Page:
Trading Standards or double standards

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It would be impossible for a dealer to individually check each and every car to ensure all common features are actually present.

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As we know, a list of common features of a vehicle is automatically populated onto an advertising portal once that vehicle’s registration number is input.

And directly under the listing of said features will be a reminder to the effect that it is for the prospective purchaser to satisfy themselves of the presence of any such listed feature before they buy.  This being due to the fact that manufacturers make many different versions of cars over the time and that it would be impossible for a dealer to individually check each and every car in stock to check to ensure that all common features are actually present.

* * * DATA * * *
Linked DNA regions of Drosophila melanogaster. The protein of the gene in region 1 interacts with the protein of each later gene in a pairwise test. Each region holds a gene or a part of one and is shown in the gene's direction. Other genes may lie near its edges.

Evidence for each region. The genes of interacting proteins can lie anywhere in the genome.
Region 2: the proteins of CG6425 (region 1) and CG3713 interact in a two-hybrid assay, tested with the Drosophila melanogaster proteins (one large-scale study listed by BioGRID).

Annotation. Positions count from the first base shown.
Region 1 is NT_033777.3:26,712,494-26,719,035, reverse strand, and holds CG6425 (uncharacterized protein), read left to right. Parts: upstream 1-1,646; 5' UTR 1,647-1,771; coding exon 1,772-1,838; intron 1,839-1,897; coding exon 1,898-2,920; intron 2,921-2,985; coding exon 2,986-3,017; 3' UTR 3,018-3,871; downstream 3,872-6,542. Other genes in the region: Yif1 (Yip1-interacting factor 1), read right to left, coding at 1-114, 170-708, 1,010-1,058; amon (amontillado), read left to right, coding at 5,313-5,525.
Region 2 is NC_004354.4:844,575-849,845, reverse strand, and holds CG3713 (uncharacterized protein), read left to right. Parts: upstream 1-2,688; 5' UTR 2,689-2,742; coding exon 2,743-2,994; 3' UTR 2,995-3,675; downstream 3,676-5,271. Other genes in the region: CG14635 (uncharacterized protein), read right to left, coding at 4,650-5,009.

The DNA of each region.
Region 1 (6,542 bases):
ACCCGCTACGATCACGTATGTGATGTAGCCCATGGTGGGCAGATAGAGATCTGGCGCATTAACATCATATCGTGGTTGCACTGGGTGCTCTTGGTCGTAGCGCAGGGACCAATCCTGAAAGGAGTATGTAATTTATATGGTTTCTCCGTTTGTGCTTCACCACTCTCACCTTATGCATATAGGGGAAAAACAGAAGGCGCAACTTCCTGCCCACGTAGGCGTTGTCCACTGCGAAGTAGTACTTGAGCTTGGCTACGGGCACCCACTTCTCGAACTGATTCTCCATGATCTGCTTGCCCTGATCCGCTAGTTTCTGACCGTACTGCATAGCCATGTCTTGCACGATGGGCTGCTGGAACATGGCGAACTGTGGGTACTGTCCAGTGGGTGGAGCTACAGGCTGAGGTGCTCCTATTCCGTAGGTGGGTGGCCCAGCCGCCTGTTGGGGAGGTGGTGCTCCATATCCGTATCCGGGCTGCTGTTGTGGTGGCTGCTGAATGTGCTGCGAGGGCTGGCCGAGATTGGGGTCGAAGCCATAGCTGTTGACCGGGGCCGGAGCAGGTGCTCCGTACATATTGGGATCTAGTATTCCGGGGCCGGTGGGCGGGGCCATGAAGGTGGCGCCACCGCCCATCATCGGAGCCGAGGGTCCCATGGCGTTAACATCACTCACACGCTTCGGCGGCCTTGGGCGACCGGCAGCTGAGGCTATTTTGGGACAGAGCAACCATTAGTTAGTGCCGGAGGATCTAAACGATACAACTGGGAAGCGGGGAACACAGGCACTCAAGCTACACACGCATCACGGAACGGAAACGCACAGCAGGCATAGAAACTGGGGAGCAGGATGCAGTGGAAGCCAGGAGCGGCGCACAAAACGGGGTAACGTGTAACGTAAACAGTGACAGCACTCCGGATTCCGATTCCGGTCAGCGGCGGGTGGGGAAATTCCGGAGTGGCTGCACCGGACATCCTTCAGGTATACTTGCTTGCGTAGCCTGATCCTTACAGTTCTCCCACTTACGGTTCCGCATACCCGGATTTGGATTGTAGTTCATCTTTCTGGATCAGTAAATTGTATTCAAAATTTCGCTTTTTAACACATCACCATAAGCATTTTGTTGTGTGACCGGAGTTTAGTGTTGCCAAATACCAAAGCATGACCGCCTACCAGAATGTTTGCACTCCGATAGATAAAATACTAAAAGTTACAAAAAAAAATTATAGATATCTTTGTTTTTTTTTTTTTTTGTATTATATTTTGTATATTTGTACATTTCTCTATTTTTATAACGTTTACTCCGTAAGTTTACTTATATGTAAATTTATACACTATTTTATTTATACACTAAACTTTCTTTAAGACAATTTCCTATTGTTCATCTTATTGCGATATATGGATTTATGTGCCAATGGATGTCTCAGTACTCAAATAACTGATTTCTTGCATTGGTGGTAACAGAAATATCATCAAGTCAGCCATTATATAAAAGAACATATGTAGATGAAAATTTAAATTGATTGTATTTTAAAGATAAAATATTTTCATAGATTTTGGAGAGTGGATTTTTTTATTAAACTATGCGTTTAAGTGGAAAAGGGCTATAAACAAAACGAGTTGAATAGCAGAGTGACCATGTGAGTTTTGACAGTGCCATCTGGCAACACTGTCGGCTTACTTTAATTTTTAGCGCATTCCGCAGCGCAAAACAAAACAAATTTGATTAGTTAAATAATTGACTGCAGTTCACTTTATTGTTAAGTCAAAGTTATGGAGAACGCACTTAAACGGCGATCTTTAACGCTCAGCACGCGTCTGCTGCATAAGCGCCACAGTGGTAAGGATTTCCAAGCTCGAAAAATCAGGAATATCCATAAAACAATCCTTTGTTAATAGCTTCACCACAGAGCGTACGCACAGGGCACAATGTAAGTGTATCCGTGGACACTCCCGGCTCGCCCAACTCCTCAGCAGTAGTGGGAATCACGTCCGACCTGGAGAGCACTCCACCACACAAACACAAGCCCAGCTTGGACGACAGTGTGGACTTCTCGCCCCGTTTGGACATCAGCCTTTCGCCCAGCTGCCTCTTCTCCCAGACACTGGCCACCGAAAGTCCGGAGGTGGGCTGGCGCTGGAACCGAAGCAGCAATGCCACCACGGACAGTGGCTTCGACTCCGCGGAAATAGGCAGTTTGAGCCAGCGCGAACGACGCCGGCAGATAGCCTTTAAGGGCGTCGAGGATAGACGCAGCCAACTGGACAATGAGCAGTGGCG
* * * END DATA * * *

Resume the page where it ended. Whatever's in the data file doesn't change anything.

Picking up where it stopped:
But we have one Trading Standards dept who keeps telling one of our smaller dealers that they must remove that wording – or they will take enforcement action.

And we keep telling them that unless and until they get main dealers operating in the same locality as our client to remove that “disclaimer” too – then we won’t be suggesting to our client that they should do anything differently.

But we doubt that they will do that because they see “small” as “easy” and “big” as “best ignored”.

What we see is simply bullying and double standards. Unsurprisingly, Trading Standards don’t like it when we tell them so!

Impression Communications LtdPutting the motive in automotive

Impression works with businesses across the automotive aftermarket supply chain such as parts suppliers, warehouse distributors, motor factors and independent garages. Covering all aspects of automotive aftermarket marketing, including social media, event management, customer newsletters and PR, Impression is able to quickly establish itself within a client’s business and work towards their objectives.

Jason WilliamsLegal AdvisorRead More by this author

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